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Web Development Study: Writing IIS native module

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This post comes from my IIS study. It includes basic information about writing own IIS 7 module, and also try to demonstrate difference between global module and HTTP request module, by using the two types of modules in a classic scenario, which is redirecting HTTP requests to HTTPS.

Definitions of request module and global module can be found everywhere. Simply speaking, request module is attached to individual request. In run time, there is a new module instance created everytime a new request comes in. Of course you don’t neccessarily have to create new instance, you can also use singleton, or object pool pattern. But request module’s behaviour is only meaningful to individual request. Request module can only register for request-related events, like BeginRequest, AuthenticateRequest, and EndRequest.

In contrast, global module has its life as long as the application it is enabled for. It can have state information visible to all requests. And it can register for global events, like GlobalFileChange, GlobalConfigurationChange, and PreBeginRequest.

Interface & Base Class

Microsoft provides a selection of interfaces and base classes for developers to write their own modules. A module is typically a DLL file, with one single export function:

HRESULT __stdcall RegisterModule(DWORD aServerVersion, IHttpModuleRegistrationInfo* aRegInfo, IHttpServer* aServer)

To implement global module, you need to derive from CGlobalModule base class, which provides a group of event handler member functions, and Terminate(). You only need to override handler virtual functions of interested events. But remember you have to register for those interested events, and not register for event that you don’t have overrided handler, otherwise IIS will call event handler of base class, and it triggers Debug Break by definition.

To implement Http module, you need to derive from CHttpModule, which also provides a group of event handler member functions and Dispose(). Different from global module implementation, you also need to write your module factory class, derived from IHttpModuleFactory, which declares two pure virtual functions:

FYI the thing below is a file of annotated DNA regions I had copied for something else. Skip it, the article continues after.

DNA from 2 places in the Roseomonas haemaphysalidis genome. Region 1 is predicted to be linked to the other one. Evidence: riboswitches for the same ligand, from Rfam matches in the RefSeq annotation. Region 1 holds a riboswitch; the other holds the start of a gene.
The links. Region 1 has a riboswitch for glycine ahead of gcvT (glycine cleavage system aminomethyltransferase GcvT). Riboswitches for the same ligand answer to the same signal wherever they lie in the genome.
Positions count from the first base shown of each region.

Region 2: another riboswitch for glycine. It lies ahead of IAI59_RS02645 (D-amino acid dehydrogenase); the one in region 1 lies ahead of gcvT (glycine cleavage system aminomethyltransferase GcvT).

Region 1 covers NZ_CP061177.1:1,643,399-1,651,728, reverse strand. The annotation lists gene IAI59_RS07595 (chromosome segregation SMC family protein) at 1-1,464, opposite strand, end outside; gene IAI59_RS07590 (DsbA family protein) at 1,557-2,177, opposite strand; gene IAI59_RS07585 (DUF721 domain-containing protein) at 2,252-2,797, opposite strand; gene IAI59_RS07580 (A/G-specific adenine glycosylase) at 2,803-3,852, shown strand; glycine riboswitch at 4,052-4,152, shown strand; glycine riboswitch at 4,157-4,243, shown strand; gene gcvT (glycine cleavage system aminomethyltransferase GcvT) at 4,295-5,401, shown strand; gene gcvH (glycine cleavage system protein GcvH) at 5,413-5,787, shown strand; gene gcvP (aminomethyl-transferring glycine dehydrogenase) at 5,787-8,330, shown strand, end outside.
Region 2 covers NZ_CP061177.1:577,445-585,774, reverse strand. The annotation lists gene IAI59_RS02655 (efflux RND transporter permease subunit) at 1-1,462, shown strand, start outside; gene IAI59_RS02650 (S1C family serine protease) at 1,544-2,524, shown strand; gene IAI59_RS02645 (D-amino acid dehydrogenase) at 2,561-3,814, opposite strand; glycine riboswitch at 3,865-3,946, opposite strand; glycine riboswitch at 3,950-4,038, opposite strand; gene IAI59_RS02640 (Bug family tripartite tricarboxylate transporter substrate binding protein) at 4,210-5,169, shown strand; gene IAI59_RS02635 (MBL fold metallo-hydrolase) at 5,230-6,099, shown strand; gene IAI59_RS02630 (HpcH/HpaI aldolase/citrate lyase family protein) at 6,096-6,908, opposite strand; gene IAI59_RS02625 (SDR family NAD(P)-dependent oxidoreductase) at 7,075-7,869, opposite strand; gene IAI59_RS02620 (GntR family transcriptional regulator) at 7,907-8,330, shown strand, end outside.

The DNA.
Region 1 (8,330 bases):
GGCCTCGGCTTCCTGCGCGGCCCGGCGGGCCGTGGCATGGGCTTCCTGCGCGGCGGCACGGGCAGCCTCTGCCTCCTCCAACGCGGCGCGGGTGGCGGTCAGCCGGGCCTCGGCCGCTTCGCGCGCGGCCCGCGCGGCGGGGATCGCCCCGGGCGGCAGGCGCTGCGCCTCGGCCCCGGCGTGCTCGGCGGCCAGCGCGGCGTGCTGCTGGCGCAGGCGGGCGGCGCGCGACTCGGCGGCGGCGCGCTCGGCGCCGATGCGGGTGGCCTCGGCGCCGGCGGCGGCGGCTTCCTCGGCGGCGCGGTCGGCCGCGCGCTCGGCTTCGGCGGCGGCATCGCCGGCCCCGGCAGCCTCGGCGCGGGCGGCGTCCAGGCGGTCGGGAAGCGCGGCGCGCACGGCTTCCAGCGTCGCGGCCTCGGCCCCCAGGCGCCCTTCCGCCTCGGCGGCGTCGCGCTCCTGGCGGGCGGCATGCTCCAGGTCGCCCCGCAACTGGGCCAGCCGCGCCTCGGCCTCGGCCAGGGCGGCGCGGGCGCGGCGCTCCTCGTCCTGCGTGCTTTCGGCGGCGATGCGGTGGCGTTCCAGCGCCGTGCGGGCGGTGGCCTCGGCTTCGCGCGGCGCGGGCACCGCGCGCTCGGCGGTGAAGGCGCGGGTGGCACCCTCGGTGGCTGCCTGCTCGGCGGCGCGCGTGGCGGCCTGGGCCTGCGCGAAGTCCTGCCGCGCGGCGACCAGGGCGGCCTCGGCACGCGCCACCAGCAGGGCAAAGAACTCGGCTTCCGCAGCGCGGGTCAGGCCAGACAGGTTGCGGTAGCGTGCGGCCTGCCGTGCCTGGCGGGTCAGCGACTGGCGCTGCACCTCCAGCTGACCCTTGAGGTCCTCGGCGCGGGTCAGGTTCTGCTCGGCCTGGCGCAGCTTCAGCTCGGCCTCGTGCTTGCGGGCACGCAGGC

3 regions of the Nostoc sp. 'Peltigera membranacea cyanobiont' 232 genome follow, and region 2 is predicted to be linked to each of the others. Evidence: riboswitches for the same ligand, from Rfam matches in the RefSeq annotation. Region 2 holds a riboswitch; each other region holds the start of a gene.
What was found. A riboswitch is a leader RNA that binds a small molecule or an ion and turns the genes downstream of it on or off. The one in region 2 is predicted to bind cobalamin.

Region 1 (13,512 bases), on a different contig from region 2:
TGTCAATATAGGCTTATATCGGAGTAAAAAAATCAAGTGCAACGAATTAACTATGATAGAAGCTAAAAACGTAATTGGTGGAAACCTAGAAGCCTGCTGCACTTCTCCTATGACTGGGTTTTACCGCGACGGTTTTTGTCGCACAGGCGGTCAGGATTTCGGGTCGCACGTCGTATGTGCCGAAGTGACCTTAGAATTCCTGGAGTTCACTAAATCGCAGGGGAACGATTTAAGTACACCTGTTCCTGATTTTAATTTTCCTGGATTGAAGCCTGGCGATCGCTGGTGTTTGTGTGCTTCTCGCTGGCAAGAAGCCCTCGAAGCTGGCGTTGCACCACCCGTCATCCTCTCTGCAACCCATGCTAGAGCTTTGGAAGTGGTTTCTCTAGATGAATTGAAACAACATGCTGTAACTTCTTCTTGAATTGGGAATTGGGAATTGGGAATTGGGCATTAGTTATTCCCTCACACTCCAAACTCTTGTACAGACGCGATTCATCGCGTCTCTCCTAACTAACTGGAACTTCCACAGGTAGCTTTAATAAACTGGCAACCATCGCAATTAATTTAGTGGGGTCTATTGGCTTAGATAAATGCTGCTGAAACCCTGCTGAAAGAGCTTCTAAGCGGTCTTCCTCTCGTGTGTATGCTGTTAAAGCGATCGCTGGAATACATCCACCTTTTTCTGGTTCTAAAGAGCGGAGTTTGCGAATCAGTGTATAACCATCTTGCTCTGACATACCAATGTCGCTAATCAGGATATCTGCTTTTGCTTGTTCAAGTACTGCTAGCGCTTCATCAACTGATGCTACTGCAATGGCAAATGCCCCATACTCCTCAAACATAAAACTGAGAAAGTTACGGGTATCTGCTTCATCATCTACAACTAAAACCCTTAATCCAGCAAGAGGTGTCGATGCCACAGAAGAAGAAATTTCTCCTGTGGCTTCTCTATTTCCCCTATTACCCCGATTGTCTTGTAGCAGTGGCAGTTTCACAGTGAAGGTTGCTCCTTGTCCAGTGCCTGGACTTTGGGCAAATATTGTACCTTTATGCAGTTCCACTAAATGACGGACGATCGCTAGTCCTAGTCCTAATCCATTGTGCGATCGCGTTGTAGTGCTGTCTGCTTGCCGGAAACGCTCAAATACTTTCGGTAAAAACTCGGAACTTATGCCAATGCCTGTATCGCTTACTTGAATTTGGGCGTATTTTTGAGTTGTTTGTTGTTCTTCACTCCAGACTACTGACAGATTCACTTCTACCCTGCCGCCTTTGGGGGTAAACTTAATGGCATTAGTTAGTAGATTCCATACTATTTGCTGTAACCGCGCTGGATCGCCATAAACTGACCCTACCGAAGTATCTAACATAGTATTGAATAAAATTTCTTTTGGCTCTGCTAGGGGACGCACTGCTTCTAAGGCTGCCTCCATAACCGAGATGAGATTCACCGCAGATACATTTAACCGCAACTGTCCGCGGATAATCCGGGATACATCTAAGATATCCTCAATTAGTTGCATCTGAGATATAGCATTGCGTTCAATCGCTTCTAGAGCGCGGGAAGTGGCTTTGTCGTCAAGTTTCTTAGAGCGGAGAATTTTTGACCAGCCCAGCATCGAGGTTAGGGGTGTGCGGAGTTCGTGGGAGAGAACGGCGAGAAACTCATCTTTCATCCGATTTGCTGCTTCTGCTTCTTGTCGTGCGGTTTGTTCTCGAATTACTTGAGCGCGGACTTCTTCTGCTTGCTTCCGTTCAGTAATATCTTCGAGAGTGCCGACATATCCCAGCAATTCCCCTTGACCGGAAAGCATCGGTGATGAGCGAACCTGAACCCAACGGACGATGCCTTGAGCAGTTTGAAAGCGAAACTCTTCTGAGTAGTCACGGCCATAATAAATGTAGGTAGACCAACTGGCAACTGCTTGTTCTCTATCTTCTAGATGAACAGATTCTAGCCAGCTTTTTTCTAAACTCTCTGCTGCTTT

HRESULT GetHttpModule(OUT CHttpModule** ppModule, IN IModuleAllocator* pAllocator);
VOID Terminate();

IIS Module Life Management

Both global module and Http module factory have application-level life. They are created in RegisterModule(), and are passed to IIS via aRegInfo->SetGlobalNotifications() and aRegInfo->SetRequestNotifications(). RegisterModule() is called when IIS worker process (w3wp.exe) loads the module DLL. This can happen in two situations:

  • when first request comes in, and first worker process of the application hasn’t loaded the module DLL;
  • when worker process is recycled.

Terminate() is called for both class objects in two situations:

  • when worker process is stopping;
  • when worker process is recycled.

Http module object, in contrast, has request-level life. It is typically created in IHttpModuleFactory::GetHttpModule() function. This function is called whenever new request is ready for processing. Module’s Dispose() function is called when request processing ends.

Now we can write empty modules which do nothing:

Http Module

class TestHttpModuleFactory : public IHttpModuleFactory
{
public:
	HRESULT GetHttpModule(OUT CHttpModule** ppModule, IN IModuleAllocator* pAllocator)
	{
		*ppModule = new TestHttpModule();